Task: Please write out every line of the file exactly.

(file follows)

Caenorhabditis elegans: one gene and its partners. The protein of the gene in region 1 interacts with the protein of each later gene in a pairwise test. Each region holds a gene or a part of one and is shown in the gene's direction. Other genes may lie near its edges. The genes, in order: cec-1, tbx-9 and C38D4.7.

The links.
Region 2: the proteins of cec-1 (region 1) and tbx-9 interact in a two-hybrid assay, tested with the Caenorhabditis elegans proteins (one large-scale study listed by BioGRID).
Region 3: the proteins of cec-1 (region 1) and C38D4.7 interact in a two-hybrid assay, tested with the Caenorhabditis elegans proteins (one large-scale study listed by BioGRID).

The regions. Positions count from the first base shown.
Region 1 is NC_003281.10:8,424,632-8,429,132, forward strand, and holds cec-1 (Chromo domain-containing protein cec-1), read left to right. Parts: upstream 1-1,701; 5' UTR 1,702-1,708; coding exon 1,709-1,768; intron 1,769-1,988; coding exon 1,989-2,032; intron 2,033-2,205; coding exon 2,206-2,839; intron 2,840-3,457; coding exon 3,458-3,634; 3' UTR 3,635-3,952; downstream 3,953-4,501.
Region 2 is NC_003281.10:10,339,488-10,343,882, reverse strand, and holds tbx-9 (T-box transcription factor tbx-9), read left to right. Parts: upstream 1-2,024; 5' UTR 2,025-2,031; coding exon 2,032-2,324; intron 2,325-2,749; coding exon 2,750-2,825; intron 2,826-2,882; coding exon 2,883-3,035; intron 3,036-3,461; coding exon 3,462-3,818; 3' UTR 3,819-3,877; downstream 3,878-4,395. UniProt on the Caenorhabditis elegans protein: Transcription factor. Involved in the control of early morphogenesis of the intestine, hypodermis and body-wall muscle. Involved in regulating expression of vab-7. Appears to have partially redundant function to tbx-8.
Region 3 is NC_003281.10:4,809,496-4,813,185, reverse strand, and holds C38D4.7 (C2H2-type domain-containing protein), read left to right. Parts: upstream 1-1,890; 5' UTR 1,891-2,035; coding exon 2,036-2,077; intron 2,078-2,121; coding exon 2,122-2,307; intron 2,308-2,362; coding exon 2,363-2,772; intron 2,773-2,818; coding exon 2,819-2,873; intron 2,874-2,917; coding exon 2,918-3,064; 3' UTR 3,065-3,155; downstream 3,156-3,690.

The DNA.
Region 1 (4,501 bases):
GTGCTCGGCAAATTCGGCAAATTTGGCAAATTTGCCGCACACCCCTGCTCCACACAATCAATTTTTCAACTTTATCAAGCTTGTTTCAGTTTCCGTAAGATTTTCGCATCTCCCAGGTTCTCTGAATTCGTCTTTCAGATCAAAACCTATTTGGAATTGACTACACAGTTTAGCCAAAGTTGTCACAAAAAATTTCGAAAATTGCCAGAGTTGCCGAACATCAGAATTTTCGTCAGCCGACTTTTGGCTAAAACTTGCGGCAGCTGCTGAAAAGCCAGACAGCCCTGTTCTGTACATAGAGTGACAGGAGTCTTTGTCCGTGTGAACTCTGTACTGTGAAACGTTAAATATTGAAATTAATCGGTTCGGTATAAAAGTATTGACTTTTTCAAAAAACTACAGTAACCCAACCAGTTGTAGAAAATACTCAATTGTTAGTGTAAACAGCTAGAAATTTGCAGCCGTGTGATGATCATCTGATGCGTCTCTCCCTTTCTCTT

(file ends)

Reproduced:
Caenorhabditis elegans: one gene and its partners. The protein of the gene in region 1 interacts with the protein of each later gene in a pairwise test. Each region holds a gene or a part of one and is shown in the gene's direction. Other genes may lie near its edges. The genes, in order: cec-1, tbx-9 and C38D4.7.

The links.
Region 2: the proteins of cec-1 (region 1) and tbx-9 interact in a two-hybrid assay, tested with the Caenorhabditis elegans proteins (one large-scale study listed by BioGRID).
Region 3: the proteins of cec-1 (region 1) and C38D4.7 interact in a two-hybrid assay, tested with the Caenorhabditis elegans proteins (one large-scale study listed by BioGRID).

The regions. Positions count from the first base shown.
Region 1 is NC_003281.10:8,424,632-8,429,132, forward strand, and holds cec-1 (Chromo domain-containing protein cec-1), read left to right. Parts: upstream 1-1,701; 5' UTR 1,702-1,708; coding exon 1,709-1,768; intron 1,769-1,988; coding exon 1,989-2,032; intron 2,033-2,205; coding exon 2,206-2,839; intron 2,840-3,457; coding exon 3,458-3,634; 3' UTR 3,635-3,952; downstream 3,953-4,501.
Region 2 is NC_003281.10:10,339,488-10,343,882, reverse strand, and holds tbx-9 (T-box transcription factor tbx-9), read left to right. Parts: upstream 1-2,024; 5' UTR 2,025-2,031; coding exon 2,032-2,324; intron 2,325-2,749; coding exon 2,750-2,825; intron 2,826-2,882; coding exon 2,883-3,035; intron 3,036-3,461; coding exon 3,462-3,818; 3' UTR 3,819-3,877; downstream 3,878-4,395. UniProt on the Caenorhabditis elegans protein: Transcription factor. Involved in the control of early morphogenesis of the intestine, hypodermis and body-wall muscle. Involved in regulating expression of vab-7. Appears to have partially redundant function to tbx-8.
Region 3 is NC_003281.10:4,809,496-4,813,185, reverse strand, and holds C38D4.7 (C2H2-type domain-containing protein), read left to right. Parts: upstream 1-1,890; 5' UTR 1,891-2,035; coding exon 2,036-2,077; intron 2,078-2,121; coding exon 2,122-2,307; intron 2,308-2,362; coding exon 2,363-2,772; intron 2,773-2,818; coding exon 2,819-2,873; intron 2,874-2,917; coding exon 2,918-3,064; 3' UTR 3,065-3,155; downstream 3,156-3,690.

The DNA.
Region 1 (4,501 bases):
GTGCTCGGCAAATTCGGCAAATTTGGCAAATTTGCCGCACACCCCTGCTCCACACAATCAATTTTTCAACTTTATCAAGCTTGTTTCAGTTTCCGTAAGATTTTCGCATCTCCCAGGTTCTCTGAATTCGTCTTTCAGATCAAAACCTATTTGGAATTGACTACACAGTTTAGCCAAAGTTGTCACAAAAAATTTCGAAAATTGCCAGAGTTGCCGAACATCAGAATTTTCGTCAGCCGACTTTTGGCTAAAACTTGCGGCAGCTGCTGAAAAGCCAGACAGCCCTGTTCTGTACATAGAGTGACAGGAGTCTTTGTCCGTGTGAACTCTGTACTGTGAAACGTTAAATATTGAAATTAATCGGTTCGGTATAAAAGTATTGACTTTTTCAAAAAACTACAGTAACCCAACCAGTTGTAGAAAATACTCAATTGTTAGTGTAAACAGCTAGAAATTTGCAGCCGTGTGATGATCATCTGATGCGTCTCTCCCTTTCTCTT